Raise your hand if you’re content as a mom of one (most times, my hand will be the first in the air). Ever since giving birth three years ago, I no longer have a desire to have more children. Believe me, I love the sweet smell of a newborn babe and will take any opportunity to admire a sleeping infant, but that inherent craving for more children, no longer exists.
This was recently confirmed during the holidays when I was hosting dinner for my large Jamaican family. As with all family dinners, this gathering was filled with laughter, libations, and lively discussions. While I was attempting to feed my 11 month-old nephew who was more content just playing with his food my mother took this opportunity to ask yet again:
“When are you going to have another baby?”
“Mom, I’m not having any more kids” I countered.
“But your baby is three, she’ll be starting pre-school next year, it’s the perfect time to have another.”
“Mom I swear, I really don’t want any more kids,” I replied.
“I’m sure you’ll change your mind.”
I quickly changed the subject. I can’t count the number of times I’ve had similar conversations with well-meaning family and friends over the past 3 years. I’ve been cautioned that my decision to only have one child is something that I’ll regret forever. I think I’ve heard it all:
“Your daughter’s going to grow up to be selfish.”
“Having just one child is considered abuse.”
And my favorite:
“Your baby is going to grow up socially inept.”
Don’t get me wrong, I love children and have fond memories of my own childhood. Sharing secrets with my sister and squabbling with my younger brother. But, do I feel like my daughter is doomed to a lifetime of loneliness because she has no siblings? Not at all. Listen, I’m not saying the one-child scenario is perfect for everyone but it works for me. Let me tell why I decided that I’m one-and-done:
Kids Cost Money
I’m preaching to the choir, but the fact remains that it’s pretty darn expensive to raise a child. A 2017 report from the Department of Agriculture noted that the cost of raising a child from birth through age 17 is now a whopping $233,610! The average day care cost alone can range from $ 8,600 to $8,700 a year. Let’s not forget to factor in the cost of diapers, food, clothing and future expenses such as music lessons, summer camps, braces and college, Whew! It was a little rough financially for my husband and I when my daughter was born. We lived more than 2 hours away from family and even though my mom came to help for a few weeks (thanks, mom), once she left we didn’t have the luxury of calling on family when a back-up babysitter was needed. (Have you ever taken a baby on a date night? Yeah, not a good idea). Also for a short period of time, my husband wasn’t working a full-time job so we definitely felt the strain of living on a single consistent income.
I Didn’t Like the Infant Stage
Don’t judge me, but I didn’t enjoy motherhood for the first few months. The sleepless nights, engorged breasts, projectile vomit and diaper blow outs, had me questioning if I had made the right decision. I also wasn’t blessed with an easy baby. She cried. A lot. I felt helpless and overwhelmed as most first-time mothers do. I finally feel like I’ve found my mommy hood groove and I now can carve out some “me time” to take up some of the hobbies I once enjoyed.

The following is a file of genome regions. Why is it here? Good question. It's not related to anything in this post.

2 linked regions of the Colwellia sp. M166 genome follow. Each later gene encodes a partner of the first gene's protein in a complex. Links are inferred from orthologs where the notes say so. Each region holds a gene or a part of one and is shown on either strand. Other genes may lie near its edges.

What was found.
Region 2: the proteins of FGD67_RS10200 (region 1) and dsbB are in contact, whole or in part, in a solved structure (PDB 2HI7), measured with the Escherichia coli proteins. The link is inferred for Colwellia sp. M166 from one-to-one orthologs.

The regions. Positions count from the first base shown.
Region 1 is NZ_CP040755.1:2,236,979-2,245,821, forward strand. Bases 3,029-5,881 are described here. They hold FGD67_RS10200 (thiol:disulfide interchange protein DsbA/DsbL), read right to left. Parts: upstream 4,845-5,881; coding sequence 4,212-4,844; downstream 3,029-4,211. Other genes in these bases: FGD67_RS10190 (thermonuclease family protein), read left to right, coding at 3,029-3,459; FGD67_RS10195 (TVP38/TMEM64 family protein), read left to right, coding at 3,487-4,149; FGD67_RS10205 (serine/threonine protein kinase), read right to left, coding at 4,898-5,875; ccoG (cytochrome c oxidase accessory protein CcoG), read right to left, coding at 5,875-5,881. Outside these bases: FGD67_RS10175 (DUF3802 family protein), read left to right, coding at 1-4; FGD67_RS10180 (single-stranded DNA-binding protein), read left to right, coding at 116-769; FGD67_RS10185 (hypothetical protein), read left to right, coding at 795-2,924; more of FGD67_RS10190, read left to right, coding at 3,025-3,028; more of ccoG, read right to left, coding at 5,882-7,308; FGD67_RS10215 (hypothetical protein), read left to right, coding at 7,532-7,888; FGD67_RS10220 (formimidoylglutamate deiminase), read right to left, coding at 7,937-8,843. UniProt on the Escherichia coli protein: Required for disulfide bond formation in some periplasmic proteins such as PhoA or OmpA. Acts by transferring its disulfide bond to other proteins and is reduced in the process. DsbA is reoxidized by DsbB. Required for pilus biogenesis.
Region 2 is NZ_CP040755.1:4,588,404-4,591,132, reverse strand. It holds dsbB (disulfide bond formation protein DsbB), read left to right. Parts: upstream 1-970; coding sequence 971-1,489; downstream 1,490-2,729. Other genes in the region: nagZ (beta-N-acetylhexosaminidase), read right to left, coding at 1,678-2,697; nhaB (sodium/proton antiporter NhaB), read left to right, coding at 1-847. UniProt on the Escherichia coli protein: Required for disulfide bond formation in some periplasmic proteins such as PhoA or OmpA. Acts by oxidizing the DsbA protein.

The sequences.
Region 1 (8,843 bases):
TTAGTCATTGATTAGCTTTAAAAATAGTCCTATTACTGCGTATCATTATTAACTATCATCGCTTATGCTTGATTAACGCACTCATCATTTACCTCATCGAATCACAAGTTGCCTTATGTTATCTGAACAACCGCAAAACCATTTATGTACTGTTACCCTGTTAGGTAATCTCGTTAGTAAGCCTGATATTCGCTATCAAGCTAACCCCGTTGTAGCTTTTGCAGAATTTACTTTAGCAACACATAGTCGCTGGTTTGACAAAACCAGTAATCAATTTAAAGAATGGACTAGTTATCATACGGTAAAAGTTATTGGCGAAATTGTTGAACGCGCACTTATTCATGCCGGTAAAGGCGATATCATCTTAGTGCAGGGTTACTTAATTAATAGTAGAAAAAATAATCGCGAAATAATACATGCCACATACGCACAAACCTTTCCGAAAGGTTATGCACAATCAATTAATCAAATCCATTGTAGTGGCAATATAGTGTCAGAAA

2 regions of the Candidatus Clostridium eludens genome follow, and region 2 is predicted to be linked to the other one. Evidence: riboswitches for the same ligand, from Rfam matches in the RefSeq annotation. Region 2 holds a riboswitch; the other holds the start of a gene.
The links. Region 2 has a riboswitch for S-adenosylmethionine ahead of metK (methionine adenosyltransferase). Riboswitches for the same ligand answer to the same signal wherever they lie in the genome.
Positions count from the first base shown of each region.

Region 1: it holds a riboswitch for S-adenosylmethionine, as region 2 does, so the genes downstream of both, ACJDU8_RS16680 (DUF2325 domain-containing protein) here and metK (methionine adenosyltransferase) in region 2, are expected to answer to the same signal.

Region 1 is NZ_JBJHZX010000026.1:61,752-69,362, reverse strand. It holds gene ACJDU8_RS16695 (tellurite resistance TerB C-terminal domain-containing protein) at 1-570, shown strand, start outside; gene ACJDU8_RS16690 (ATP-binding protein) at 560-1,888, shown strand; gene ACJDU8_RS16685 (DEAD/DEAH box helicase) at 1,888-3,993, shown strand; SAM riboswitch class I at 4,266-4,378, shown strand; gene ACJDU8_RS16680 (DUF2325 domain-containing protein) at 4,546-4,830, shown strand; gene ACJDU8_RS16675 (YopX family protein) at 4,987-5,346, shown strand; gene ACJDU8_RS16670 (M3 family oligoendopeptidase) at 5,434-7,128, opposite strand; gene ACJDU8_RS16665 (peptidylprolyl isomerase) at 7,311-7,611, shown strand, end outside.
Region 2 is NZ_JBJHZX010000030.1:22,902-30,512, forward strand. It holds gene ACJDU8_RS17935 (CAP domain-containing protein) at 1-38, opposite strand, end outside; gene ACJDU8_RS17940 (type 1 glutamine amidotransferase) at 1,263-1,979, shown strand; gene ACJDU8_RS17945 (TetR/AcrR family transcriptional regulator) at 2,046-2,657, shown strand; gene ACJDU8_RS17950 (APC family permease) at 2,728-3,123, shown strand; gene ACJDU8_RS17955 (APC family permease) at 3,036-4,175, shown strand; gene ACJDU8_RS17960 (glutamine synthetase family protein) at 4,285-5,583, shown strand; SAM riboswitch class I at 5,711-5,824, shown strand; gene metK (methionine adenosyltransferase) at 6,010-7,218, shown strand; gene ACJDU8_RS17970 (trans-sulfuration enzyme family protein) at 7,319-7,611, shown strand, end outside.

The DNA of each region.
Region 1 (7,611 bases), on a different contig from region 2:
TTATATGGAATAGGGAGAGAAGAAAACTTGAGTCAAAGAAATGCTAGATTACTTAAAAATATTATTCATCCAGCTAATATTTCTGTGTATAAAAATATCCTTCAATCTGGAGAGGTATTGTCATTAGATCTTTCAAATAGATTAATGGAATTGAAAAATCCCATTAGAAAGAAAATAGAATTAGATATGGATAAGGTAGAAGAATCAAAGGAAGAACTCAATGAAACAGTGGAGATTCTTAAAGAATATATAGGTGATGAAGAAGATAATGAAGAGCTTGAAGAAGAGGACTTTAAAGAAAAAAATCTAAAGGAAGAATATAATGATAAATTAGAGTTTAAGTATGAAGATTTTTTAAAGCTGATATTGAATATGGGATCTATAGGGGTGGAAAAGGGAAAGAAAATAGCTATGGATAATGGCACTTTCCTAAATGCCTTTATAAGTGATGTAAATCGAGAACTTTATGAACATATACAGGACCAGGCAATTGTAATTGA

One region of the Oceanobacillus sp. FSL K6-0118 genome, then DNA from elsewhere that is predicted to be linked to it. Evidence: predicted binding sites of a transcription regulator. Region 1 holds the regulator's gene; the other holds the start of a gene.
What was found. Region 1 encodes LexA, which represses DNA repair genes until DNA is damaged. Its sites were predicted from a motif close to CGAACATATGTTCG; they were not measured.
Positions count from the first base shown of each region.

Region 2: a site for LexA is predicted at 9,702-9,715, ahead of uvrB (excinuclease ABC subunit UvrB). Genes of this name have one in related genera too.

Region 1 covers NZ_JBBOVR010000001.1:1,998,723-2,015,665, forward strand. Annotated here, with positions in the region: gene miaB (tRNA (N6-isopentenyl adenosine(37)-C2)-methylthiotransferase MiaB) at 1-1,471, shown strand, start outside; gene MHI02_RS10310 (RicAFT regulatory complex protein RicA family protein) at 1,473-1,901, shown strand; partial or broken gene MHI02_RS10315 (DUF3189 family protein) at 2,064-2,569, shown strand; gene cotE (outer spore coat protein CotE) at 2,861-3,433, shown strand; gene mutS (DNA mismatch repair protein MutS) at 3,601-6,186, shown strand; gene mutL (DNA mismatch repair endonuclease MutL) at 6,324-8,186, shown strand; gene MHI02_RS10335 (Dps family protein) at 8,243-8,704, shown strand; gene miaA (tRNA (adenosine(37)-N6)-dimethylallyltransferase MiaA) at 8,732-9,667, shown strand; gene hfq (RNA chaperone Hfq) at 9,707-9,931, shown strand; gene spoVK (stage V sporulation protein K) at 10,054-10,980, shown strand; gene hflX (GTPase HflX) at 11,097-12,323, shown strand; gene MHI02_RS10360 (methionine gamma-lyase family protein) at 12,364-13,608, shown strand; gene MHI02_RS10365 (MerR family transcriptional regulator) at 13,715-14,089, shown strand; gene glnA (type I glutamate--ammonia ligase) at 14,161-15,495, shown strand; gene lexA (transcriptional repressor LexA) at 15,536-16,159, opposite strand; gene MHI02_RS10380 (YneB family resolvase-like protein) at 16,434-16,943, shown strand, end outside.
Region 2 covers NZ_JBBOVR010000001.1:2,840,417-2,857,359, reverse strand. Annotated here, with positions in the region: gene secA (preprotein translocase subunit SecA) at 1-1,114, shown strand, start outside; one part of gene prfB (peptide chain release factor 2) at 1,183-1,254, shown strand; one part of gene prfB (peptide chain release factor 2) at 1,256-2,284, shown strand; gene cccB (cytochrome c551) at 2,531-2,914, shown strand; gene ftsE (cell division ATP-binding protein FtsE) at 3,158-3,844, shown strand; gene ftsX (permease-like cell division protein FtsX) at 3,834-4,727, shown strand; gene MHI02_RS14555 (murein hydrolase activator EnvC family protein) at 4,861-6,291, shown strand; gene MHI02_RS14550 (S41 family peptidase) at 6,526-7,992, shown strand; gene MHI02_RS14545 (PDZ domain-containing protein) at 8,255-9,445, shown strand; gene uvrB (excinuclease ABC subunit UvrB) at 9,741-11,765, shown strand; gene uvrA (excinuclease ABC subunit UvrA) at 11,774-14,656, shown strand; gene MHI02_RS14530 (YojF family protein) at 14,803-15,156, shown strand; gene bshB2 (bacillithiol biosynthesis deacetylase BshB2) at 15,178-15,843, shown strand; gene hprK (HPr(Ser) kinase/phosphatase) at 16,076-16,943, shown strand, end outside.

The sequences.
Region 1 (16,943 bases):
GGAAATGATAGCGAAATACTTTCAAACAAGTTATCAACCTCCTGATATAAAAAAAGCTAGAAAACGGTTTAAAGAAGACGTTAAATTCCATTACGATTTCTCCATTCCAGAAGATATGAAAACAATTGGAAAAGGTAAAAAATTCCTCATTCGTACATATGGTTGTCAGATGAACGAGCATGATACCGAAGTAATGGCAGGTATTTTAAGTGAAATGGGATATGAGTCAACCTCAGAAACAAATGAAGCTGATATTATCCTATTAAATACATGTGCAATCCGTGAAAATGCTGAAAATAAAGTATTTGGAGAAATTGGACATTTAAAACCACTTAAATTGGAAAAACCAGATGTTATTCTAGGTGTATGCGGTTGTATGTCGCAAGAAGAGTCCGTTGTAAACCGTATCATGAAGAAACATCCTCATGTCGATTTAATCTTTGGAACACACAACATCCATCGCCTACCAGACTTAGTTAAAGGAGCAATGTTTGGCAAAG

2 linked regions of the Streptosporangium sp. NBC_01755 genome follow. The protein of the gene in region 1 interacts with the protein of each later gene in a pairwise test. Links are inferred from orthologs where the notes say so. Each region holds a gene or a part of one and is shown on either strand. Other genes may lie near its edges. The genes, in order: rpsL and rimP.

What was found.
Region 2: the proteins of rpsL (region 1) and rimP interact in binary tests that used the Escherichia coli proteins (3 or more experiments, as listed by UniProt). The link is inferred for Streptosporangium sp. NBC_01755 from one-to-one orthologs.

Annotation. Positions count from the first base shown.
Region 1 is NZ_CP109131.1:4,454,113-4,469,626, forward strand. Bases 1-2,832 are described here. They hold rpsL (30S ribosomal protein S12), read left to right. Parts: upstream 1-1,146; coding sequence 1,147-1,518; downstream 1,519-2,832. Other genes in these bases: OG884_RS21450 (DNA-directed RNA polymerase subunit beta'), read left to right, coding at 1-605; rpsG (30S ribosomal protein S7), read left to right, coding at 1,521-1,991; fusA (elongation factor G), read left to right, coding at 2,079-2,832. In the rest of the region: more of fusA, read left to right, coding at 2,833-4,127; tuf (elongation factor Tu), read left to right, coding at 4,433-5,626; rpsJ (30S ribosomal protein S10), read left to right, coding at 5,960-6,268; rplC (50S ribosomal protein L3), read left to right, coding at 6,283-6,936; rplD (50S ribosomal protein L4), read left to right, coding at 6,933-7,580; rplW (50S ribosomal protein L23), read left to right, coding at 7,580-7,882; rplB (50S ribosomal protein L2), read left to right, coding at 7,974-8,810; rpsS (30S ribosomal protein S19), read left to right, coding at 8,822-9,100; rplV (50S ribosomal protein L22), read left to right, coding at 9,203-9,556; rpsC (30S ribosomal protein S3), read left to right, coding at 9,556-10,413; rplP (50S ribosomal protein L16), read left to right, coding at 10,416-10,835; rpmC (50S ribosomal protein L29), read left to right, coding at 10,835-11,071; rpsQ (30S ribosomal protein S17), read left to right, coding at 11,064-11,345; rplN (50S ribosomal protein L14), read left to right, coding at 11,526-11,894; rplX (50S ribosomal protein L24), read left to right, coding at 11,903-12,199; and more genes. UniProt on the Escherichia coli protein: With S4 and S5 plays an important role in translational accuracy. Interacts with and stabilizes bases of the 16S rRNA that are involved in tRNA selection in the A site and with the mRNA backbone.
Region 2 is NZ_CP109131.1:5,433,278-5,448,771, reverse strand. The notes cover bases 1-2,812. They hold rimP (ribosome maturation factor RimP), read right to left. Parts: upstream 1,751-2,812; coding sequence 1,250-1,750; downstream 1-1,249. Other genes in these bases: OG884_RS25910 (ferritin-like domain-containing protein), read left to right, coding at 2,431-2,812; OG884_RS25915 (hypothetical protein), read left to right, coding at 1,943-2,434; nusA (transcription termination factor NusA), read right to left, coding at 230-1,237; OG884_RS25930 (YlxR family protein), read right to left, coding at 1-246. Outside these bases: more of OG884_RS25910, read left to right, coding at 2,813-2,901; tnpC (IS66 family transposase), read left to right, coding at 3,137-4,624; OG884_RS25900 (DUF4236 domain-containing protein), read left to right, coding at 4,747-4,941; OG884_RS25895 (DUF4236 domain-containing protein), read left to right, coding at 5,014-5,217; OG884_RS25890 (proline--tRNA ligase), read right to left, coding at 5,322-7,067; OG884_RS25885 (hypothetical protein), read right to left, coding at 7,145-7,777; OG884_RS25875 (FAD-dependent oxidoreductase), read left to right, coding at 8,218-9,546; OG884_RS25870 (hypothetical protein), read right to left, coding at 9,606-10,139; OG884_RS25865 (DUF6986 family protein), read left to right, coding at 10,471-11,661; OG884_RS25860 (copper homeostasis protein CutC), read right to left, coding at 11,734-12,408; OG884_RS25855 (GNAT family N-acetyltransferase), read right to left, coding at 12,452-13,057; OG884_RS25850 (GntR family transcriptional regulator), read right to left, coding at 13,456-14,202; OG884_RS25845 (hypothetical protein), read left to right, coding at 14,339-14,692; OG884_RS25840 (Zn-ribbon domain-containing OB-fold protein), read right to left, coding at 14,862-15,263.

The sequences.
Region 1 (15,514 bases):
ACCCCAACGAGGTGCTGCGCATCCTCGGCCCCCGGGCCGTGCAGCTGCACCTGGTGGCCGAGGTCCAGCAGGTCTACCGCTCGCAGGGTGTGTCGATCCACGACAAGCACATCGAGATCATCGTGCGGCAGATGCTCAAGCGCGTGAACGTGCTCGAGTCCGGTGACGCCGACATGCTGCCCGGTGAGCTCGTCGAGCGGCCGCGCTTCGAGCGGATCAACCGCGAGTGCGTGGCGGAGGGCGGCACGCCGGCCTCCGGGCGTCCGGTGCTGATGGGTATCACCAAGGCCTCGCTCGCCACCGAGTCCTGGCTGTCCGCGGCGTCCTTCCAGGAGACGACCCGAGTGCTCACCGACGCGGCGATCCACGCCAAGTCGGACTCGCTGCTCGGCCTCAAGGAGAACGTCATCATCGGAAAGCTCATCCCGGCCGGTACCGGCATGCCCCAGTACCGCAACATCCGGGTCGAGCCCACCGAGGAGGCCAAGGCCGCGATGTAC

We love to travel
During the early years of our marriage, my husband and I took at least one international trip each year. We loved exploring new countries and immersing ourselves in the culture. I credit my Canadian upbringing and immigrant parents who would book a flight or hit the road with their three kids in tow at a moment’s notice. It was decided early in our marriage that we would continue to travel even after we started our family. While many of my friends would argue that it’s easy to master the art of traveling with multiple kids, for me traveling as a family of three means less luggage, smaller car rentals and we can all fit in one hotel room. Also, only having to entertain and keep track of one child just seems a lot less stressful.
Advanced Maternal Age
I’m old y’all. Not old enough to get an AARP card, but old enough to need a nap before for a night on the town. Don’t let this well-moisturized face fool you, this gal is knocking on *Ahem *, 40. I spent my twenties in school gathering degrees and I didn’t meet my “prince charming” until I was almost 30. We dated for a couple of years before settling down and dedicated the first few years of our marriage to travel, exquisite dinners and career building. By the time we decided to start our family, by medical standards; I was already an aged mom. Now, I try to keep myself in good health by being active more days than not and eating well. But, between you and me, there are days that I’m tiyad and she’s only 3! I’m going to be in my late 50’s by the time she graduates high school and I know I don’t have the stamina to do it all again. Kudos to you moms who do!
Some women can handle a lot of children. I’m not that woman. Has the thought of having more children crossed my mind? Of course! But, after two years of chaos, I’m finally starting to feel like my old self again. As I watch my daughter grow into a smart and independent little girl, my heart overflows with love and gratitude. I’m at total peace with my decision to live as a family of three.
So tell me, how did you make the decision to have more children or not?
|Janelle is Registered Nurse, freelance writer, and the mom to a spirited 3 year- old. Originally from Toronto, Canada, she now calls Lilburn home. When not educating her patients, or spending time with her husband of 8 years, you can find her working out, running or taking a much needed 5-minute nap.|